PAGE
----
Menelik II


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Related to Menelik II: Tewodros II

Menelik II

(mĕn`əlĭk), 1844–1913, emperor of Ethiopia after 1889. He was originally ras (ruler) of Shoa (central Ethiopia). After the death (1868) of Emperor Tewodros II, Menelik, with Italian support, gained strength steadily. He seized the throne after Emperor Johannes IV died. In 1889, Menelik concluded the Treaty of Uccialli with Italy. When he learned, however, that the Italian version of the treaty made Ethiopia a protectorate of Italy, he denounced the agreement. The Italian invasion that followed (1895–96) was crushed by Menelik's great victory near AdwaAdwa
, Aduwa,
or Adowa
, Ital. Adua, town (1994 pop. 24,519), Tigray region, N Ethiopia. Lying on the highway between Aksum and Adigrat, Adwa is an agricultural trade center. Adwa was the most important commercial center of Tigray in the 19th cent.
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. Italy was forced to renounce all claim to Ethiopia and to pay an indemnity. Menelik took important steps to strengthen and modernize his domain. He made Addis Ababa his capital, constructed a railroad, attempted to end the slave trade, and curbed the feudal nobility. His conquests doubled the size of the country and brought the present S Ethiopia (largely Muslim in population) into the realm. Gradually his health failed, and the end of his reign was marked by intrigue and maneuvering for the succession. He was succeeded as emperor by Lij Yasu.

Menelik II

 

Born Aug. 17, 1844, in Ankober, in the province of Shoa; died Dec. 22, 1913, in Addis Ababa. Emperor of Ethiopia from 1889.

Menelik completed the centralization of the state begun by Theodore II and John IV. Crushing feudal separatism in Gojam, Amhara, and Tigre, he created a unified Ethiopian state and skillfully exploited the intense rivalry between Britain, Italy, and France to preserve Ethiopia’s independence. His government sponsored the construction of roads and the development of trade. In his reign a regular army was created, a national currency introduced, a hospital built, and the first state supported school founded. Menelik also sought to strengthen large-scale private landownership. Illness forced him to withdraw from state affairs in 1909.

Menelik II

1844--1913, emperor of Abyssinia (1889--1910). He defeated the Italians at Aduwa (1896), maintaining the independence of Abyssinia in an era of European expansion in Africa
References in periodicals archive ?
Caption: Below: The equestrian statue of Emperor Menelik II rears over the skyline of Addis Ababa as the construction of the city continues unabated
(2) Menelik II ascendio al trono de Etiopia en 1889 y en mayo de ese ano firmo con Italia el Tratado de Wuchale, cuyo original en italiano permitia interpretar que dicho territorio era un protectorado.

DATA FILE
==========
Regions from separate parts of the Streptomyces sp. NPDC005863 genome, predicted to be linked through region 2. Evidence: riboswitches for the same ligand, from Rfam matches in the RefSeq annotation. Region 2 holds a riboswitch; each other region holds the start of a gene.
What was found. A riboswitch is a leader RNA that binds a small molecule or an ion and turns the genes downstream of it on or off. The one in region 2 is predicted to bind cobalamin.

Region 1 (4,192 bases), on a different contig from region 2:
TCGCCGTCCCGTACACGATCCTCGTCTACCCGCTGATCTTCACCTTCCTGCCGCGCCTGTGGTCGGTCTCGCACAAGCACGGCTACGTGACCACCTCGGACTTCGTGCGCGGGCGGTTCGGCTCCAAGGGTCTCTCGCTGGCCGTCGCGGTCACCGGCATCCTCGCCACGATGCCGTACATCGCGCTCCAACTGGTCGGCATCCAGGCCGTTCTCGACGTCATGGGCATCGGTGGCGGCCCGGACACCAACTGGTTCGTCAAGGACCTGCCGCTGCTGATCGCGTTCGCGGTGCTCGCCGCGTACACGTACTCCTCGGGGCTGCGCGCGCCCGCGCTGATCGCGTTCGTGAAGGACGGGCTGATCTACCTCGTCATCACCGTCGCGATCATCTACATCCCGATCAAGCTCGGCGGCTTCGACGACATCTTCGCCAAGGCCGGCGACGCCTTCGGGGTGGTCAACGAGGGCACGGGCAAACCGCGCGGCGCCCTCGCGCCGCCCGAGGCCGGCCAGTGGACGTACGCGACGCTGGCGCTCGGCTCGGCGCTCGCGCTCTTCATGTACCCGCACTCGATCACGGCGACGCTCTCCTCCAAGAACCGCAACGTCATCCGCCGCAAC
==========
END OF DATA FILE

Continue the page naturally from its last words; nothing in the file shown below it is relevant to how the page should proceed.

In this regard I have no doubt that it is not difficult for any of us here to imagine the courage and determination which drove the leaders of the Ethiopian national army, led by Emperor Menelik II, Empress Taitu and others, as they led the successful struggle to defeat the encroachment of Italian colonialism and therefore defend the independence of Ethiopia.
The study was conducted at the glaucoma clinic of Menelik II Hospital (Addis Ababa, Ethiopia) using a cross-sectional study design.
The study was conducted at Menelik II Referral Hospital, governmental hospital found in capital city of Ethiopia in Addis Ababa.
Pattern of ocular injuries seen at Menelik II Hospital, A.A Ethiopia.
The Development Bank of Ethiopia (DBE) can trace its history back to 1909 and was the first attempt of its kind to promote trade and agriculture during the reign of Emperor Menelik II. Nowadays it focuses on the country's economic development by providing medium and long-term investment credits as wll as short-term loans along with technical assistance to viable projects.
In the heart of Addis Ababa, the statue of 19th century Emperor Menelik II, stands watch over construction of the Light Rail Transit (LRT), part of Ethiopia's grand plan to create a national railway infrastructure for the 21st century.
The revered nineteenth century ruler Menelik II was reputed to have ordered three electric chairs to execute criminals.
A modest attempt was made by Emperor Menelik II (1889-1913) to open the first school in his palace (Teshome, 1979: 28; Pankhrust, 1968: 676).
The city has grown at an astonishing speed to four million people since it was founded in 1886, when Emperor Menelik II had his palace built here.
Above all, due to the resistance of the Ethiopian Emperors (such as Tewodros, Yohannes IV, Menelik II) towards the foreign influx of religious values, the establishment of a Protestant church in Ethiopia was not possible until the 20th century.